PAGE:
Lyhre is the solo project of Berlin-based multi-instrumentalist, singer-songwriter, producer and composer Anitha Kandasamy. Based on her classical piano and vocal education, she experiments with sound synthesis and composition at the intersection of digital and analog, contrasting her voice with dark musical elements to create hybrid pop. With influences ranging from electronica, alternative/rock and pop, Lyhre’s boundaries of genres and her identity stay entirely fluid.
She works transdisciplinary in performance art, sound design and multimedia projects and has been at Deutsches Theater Berlin, Volksbühne Berlin, as well as part of collaborative works with hmtmh (Hannover), Zhdk (Zurich) and is an artist at Modularfield Records. Her Debut EP is part of the Netflix series “ELITE”. In 2017 she formed a collective alongside artist Katja Gaudard, in which they create works primarily based on artistic, but also sociological, philosophical and technical explorations. They received a project-based scholarship for their work on Judith Butler’s “The Force Of Nonviolence”.
Lyhres new works are supported by Initiative Musik gGmbH with project funds from the Federal Government Commissioner for Culture and Media.
Her latest single “Parasite” was produced by award-winning artist/composer Robot Koch and sonically subsumes the feeling of strength in fragility. Dancing delicately between experimental pop and heavy, dark alternative, the song features cinematic soundscapes and haunting emotion-fueled vocals with an overall gothic atmosphere. Rumbling instrumentation sets a sinister tone, while Lyhre’s layered, echoing vocals soar as she sings, “You nested inside of me, like a parasite, now I’m bleeding you out till there’s nothing left of you.”
“Parasite” came about when Lyhre saw a call for young writers to submit a text on how to conquer the future. She explains, “I saw it and felt that something deeply irritated me about it, so I wrote a text titled “Let’s not conquer the future” which turned into a kind of mini-manifesto for overcoming our form of existence and, in my arrogant solitude, of course never sent it… Later, though, based on emerging bioethical questions and the resulting polemical conceptual equation of “weak” and vulnerable as a physical phenomenon, I dealt with it again. With a focus on the ambivalence of borders, implying on the one hand a protective “identity structure” and on the other hand the simultaneous demarcation and mutual production of normative expectations.” So I started to explore normalized categories in relation to identity and vulnerability, in order to negotiate them in the context of a reflection of the label “human”, in a pop cultural setting. This interdisciplinary project is now receiving support from the Initiative Musik.”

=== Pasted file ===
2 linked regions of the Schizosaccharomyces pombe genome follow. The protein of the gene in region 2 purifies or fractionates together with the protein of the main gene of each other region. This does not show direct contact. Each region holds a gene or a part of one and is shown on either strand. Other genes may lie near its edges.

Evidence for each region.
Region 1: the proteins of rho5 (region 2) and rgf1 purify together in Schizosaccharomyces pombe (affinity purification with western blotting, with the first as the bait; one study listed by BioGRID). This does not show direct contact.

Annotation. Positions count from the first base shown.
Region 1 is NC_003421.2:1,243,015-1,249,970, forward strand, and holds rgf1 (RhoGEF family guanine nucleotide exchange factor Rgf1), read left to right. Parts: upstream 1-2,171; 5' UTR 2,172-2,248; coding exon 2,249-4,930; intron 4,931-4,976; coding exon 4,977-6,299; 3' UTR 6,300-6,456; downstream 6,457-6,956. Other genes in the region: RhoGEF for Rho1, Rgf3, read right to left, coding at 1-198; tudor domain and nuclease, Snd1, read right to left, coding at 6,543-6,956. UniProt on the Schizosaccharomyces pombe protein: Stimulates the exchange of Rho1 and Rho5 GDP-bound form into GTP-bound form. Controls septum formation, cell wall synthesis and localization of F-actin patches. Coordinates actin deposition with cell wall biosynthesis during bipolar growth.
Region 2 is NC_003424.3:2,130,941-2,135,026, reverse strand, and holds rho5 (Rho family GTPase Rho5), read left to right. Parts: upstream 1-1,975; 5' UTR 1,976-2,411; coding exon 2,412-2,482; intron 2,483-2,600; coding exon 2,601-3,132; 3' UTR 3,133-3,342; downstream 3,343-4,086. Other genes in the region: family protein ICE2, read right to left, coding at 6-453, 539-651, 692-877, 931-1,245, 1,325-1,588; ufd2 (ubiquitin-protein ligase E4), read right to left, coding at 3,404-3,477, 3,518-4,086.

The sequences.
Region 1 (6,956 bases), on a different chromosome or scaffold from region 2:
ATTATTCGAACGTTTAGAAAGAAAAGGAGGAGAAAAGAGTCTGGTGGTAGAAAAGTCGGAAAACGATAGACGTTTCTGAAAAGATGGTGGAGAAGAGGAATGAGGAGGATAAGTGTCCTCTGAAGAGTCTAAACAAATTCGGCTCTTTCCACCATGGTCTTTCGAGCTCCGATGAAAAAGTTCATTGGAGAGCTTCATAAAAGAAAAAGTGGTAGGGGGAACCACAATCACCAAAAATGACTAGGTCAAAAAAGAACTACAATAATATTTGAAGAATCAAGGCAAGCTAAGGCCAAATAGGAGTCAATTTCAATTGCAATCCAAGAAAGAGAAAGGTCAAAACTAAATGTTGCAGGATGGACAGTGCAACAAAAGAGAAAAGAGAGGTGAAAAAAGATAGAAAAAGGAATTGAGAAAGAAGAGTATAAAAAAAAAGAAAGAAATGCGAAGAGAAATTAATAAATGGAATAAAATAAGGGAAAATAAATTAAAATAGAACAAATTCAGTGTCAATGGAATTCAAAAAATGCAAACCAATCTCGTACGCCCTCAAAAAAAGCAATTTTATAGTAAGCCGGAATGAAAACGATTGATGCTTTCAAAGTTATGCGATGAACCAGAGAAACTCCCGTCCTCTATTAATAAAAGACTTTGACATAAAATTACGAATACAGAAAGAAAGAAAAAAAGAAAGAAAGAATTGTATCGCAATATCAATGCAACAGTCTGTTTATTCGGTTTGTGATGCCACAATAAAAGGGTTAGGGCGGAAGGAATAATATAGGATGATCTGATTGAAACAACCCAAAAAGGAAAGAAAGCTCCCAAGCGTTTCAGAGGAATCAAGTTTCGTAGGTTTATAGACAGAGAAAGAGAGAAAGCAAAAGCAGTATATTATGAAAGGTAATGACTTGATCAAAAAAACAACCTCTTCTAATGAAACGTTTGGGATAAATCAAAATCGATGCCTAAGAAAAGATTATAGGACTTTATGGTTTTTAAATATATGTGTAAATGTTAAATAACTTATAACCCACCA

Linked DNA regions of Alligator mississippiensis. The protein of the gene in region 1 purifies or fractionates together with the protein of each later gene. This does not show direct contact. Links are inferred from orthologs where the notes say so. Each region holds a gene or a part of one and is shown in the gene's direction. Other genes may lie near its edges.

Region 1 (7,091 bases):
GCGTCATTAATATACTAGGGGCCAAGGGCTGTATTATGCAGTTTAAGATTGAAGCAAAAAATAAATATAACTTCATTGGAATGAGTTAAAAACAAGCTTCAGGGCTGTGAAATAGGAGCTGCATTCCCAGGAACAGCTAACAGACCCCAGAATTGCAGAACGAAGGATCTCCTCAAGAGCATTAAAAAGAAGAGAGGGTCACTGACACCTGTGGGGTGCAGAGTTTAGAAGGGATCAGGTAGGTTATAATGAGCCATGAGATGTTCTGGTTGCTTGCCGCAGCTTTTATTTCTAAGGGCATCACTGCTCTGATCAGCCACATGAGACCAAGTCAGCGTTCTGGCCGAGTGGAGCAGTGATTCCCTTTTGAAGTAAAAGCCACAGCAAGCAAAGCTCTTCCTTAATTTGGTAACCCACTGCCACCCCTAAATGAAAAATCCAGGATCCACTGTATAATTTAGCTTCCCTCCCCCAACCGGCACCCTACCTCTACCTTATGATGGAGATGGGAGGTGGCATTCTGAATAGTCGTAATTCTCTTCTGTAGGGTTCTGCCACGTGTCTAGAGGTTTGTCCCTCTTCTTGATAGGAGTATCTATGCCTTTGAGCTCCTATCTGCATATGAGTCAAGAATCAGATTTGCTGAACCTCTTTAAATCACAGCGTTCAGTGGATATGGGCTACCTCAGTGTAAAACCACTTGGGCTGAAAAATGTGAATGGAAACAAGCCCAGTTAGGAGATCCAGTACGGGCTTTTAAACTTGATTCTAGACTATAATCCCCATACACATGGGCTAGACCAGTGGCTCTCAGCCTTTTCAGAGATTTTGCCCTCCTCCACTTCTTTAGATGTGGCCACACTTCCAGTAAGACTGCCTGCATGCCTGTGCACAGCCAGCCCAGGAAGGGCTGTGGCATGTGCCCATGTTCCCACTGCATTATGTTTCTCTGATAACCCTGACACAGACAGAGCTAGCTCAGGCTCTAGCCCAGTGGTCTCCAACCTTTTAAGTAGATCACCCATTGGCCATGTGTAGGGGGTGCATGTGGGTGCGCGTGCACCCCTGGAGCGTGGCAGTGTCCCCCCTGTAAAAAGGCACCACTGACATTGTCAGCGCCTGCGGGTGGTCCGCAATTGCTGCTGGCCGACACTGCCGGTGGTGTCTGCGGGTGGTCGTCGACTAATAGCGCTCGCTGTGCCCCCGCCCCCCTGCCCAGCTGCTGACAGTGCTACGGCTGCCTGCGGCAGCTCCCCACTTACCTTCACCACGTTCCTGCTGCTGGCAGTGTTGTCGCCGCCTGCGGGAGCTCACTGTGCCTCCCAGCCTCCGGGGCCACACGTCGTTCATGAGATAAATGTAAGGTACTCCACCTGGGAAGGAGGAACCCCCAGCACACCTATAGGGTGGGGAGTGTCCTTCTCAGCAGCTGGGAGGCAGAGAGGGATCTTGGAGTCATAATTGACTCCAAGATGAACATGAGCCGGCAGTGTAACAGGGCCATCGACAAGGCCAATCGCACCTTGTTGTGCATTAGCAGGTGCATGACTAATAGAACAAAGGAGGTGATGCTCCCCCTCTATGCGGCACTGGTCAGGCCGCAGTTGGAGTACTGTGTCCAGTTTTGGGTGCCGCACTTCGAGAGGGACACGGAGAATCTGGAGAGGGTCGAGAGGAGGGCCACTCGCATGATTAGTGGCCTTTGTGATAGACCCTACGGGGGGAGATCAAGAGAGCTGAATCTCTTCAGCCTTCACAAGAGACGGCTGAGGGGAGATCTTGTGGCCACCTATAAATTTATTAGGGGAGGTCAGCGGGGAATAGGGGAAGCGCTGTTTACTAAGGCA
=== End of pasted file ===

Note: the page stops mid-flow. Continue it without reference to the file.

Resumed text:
In “Parasite”, the parasitic way of living, i.e.. the preservation of livelihood for self-preservation, respectively the exploitation of others (organisms), is used as a metaphor. Thereby partial aspects of (queer-)feminist posthumanism are spotlighted and at the same time the song is also representative for any abusive relationship and a lustful (self-destructive) overcoming of it. Lyhre continues, “I think this is made clear by the biological context of the term. The cohabitation of two organisms for one-sided benefit is thus called parasitism. What distinguishes parasitism from others is that parasites do not necessarily kill their hosts, but rather use them systematically. A dead host is useless to the parasite. Accordingly, there is the parasite and the system that sustains the parasite.” The song “Parasite” therefore becomes a question of what chance lies in overcoming the Self.
Hoping to inspire others to have the courage to see something different than the seemingly inevitable, the songwriter reveals how the perfect time to listen to “Parasite” is when the rain hits your naked skin, as she shares, “We always think that there is this boundary between me and you, or subject and nature, forgetting that all our skin is perforated…. So when it rains and for anyone writhing out of an abusive relationship. For anyone who is overcoming, has overcome, or will overcome something or someone, Parasite is rain on your skin that may make you less lonely for a moment.”
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